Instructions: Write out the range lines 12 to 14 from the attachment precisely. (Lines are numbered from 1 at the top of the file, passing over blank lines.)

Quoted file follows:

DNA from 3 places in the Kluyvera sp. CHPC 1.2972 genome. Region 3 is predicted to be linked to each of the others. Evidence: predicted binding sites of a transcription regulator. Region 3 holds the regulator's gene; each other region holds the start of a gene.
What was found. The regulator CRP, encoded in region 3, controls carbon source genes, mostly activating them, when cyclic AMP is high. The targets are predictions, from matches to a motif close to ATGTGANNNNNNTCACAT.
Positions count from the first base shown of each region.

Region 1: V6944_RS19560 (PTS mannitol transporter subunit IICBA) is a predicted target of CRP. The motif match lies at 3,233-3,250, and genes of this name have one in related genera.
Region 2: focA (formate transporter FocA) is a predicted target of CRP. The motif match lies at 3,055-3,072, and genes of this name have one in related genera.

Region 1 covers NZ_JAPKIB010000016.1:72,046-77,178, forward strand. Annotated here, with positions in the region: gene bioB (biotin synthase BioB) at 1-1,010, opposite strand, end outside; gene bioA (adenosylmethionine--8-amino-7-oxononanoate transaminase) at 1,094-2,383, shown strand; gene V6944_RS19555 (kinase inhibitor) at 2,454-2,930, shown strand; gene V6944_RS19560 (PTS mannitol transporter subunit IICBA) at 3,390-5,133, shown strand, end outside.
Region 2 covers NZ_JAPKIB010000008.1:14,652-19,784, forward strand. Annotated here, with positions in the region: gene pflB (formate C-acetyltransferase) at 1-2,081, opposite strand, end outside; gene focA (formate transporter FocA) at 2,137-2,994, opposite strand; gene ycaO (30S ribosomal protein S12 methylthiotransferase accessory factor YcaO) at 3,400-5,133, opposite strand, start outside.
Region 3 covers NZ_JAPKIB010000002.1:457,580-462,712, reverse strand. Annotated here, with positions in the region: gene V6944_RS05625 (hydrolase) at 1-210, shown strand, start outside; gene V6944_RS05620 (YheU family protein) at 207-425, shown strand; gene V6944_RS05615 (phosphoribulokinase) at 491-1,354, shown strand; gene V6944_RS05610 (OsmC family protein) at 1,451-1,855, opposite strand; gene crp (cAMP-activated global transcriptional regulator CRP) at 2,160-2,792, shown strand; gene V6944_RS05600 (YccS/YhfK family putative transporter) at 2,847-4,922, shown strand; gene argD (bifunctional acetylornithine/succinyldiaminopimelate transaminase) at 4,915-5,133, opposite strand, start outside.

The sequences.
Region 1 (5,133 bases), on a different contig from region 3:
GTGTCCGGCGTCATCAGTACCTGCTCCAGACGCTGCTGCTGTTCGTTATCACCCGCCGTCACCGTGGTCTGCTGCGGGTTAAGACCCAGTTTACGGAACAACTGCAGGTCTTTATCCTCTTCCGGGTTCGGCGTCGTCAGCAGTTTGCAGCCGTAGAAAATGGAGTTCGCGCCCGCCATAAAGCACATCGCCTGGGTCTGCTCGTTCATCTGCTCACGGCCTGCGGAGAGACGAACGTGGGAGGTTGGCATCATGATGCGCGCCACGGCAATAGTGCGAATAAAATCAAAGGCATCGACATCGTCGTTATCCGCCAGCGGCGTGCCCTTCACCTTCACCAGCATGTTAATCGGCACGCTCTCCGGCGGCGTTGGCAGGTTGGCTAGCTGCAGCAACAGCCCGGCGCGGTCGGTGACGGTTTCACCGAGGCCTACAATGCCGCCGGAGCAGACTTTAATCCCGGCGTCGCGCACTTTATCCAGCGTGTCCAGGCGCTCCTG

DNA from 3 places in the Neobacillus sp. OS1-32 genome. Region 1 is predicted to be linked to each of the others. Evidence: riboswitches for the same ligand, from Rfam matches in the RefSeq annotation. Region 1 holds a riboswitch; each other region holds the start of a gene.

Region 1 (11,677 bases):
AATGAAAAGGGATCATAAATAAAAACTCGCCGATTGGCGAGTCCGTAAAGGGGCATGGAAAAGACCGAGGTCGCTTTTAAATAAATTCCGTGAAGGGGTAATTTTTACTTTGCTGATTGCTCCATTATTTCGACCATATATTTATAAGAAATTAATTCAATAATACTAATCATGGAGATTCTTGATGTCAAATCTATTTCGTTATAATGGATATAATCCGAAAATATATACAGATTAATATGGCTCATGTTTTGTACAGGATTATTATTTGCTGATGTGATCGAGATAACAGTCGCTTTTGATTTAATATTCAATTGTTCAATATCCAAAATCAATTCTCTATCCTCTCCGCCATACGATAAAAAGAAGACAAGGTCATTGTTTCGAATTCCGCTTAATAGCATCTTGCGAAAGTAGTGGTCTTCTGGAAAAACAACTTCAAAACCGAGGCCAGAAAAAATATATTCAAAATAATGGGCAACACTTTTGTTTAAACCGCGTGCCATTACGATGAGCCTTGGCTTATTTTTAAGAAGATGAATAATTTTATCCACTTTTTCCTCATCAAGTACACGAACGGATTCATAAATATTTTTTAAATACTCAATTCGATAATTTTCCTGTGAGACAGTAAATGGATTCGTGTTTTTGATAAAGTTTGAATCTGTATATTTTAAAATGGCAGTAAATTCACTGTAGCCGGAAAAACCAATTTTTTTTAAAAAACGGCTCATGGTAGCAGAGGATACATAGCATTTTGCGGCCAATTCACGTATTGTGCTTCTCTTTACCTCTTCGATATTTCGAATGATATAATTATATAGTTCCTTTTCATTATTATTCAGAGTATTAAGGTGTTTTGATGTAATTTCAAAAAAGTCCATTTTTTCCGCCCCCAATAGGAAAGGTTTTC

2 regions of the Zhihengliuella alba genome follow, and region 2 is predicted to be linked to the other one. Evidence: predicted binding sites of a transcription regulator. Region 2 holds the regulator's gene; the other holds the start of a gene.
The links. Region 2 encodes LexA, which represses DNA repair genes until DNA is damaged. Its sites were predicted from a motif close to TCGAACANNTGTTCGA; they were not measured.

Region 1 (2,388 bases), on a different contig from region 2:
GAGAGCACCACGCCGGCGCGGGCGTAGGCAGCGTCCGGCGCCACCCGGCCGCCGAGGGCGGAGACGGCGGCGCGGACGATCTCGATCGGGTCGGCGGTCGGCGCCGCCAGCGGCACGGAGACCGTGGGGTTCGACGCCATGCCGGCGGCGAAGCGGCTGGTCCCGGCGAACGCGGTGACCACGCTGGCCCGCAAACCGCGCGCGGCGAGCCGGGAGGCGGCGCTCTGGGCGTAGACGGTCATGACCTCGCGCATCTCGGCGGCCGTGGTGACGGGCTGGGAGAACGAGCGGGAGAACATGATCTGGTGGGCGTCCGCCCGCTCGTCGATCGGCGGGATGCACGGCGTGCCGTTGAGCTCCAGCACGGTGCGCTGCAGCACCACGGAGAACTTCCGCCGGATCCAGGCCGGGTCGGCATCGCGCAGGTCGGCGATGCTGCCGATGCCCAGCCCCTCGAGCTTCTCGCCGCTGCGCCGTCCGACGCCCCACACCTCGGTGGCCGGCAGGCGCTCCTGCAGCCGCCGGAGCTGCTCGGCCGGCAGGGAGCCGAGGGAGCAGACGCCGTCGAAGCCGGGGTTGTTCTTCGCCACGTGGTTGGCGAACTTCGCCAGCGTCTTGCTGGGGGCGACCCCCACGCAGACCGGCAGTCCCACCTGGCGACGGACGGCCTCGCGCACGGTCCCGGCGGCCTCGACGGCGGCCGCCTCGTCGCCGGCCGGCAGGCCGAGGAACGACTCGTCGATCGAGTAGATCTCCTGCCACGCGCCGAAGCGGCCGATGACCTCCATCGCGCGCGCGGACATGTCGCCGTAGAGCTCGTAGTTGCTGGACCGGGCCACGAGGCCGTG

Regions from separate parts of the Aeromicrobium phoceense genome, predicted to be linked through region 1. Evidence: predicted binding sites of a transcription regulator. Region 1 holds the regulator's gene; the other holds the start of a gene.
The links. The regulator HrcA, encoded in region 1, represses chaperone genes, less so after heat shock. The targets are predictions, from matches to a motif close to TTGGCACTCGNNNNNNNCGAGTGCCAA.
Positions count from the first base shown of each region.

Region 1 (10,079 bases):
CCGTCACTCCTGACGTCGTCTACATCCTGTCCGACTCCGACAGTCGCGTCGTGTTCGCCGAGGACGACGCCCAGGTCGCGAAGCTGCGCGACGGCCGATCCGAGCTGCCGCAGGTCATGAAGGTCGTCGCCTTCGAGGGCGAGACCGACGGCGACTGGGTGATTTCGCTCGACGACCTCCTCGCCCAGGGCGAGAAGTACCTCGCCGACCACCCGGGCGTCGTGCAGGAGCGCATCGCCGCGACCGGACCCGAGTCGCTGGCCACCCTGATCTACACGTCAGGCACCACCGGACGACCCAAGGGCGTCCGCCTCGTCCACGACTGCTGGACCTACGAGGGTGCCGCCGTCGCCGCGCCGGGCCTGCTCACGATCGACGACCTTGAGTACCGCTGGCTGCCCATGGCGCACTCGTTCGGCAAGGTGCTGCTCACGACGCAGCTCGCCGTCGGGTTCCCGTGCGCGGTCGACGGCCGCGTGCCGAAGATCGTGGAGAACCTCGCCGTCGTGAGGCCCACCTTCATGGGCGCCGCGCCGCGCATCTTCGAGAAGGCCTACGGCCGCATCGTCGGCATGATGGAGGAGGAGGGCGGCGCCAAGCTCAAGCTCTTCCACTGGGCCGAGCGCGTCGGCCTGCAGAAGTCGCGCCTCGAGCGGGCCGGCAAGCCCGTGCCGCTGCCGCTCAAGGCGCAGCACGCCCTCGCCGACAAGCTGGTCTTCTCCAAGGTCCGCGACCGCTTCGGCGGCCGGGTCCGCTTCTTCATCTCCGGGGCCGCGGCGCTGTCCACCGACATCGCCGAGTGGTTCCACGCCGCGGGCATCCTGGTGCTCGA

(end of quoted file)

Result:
DNA from 3 places in the Neobacillus sp. OS1-32 genome. Region 1 is predicted to be linked to each of the others. Evidence: riboswitches for the same ligand, from Rfam matches in the RefSeq annotation. Region 1 holds a riboswitch; each other region holds the start of a gene.

Region 1 (11,677 bases):
AATGAAAAGGGATCATAAATAAAAACTCGCCGATTGGCGAGTCCGTAAAGGGGCATGGAAAAGACCGAGGTCGCTTTTAAATAAATTCCGTGAAGGGGTAATTTTTACTTTGCTGATTGCTCCATTATTTCGACCATATATTTATAAGAAATTAATTCAATAATACTAATCATGGAGATTCTTGATGTCAAATCTATTTCGTTATAATGGATATAATCCGAAAATATATACAGATTAATATGGCTCATGTTTTGTACAGGATTATTATTTGCTGATGTGATCGAGATAACAGTCGCTTTTGATTTAATATTCAATTGTTCAATATCCAAAATCAATTCTCTATCCTCTCCGCCATACGATAAAAAGAAGACAAGGTCATTGTTTCGAATTCCGCTTAATAGCATCTTGCGAAAGTAGTGGTCTTCTGGAAAAACAACTTCAAAACCGAGGCCAGAAAAAATATATTCAAAATAATGGGCAACACTTTTGTTTAAACCGCGTGCCATTACGATGAGCCTTGGCTTATTTTTAAGAAGATGAATAATTTTATCCACTTTTTCCTCATCAAGTACACGAACGGATTCATAAATATTTTTTAAATACTCAATTCGATAATTTTCCTGTGAGACAGTAAATGGATTCGTGTTTTTGATAAAGTTTGAATCTGTATATTTTAAAATGGCAGTAAATTCACTGTAGCCGGAAAAACCAATTTTTTTTAAAAAACGGCTCATGGTAGCAGAGGATACATAGCATTTTGCGGCCAATTCACGTATTGTGCTTCTCTTTACCTCTTCGATATTTCGAATGATATAATTATATAGTTCCTTTTCATTATTATTCAGAGTATTAAGGTGTTTTGATGTAATTTCAAAAAAGTCCATTTTTTCCGCCCCCAATAGGAAAGGTTTTC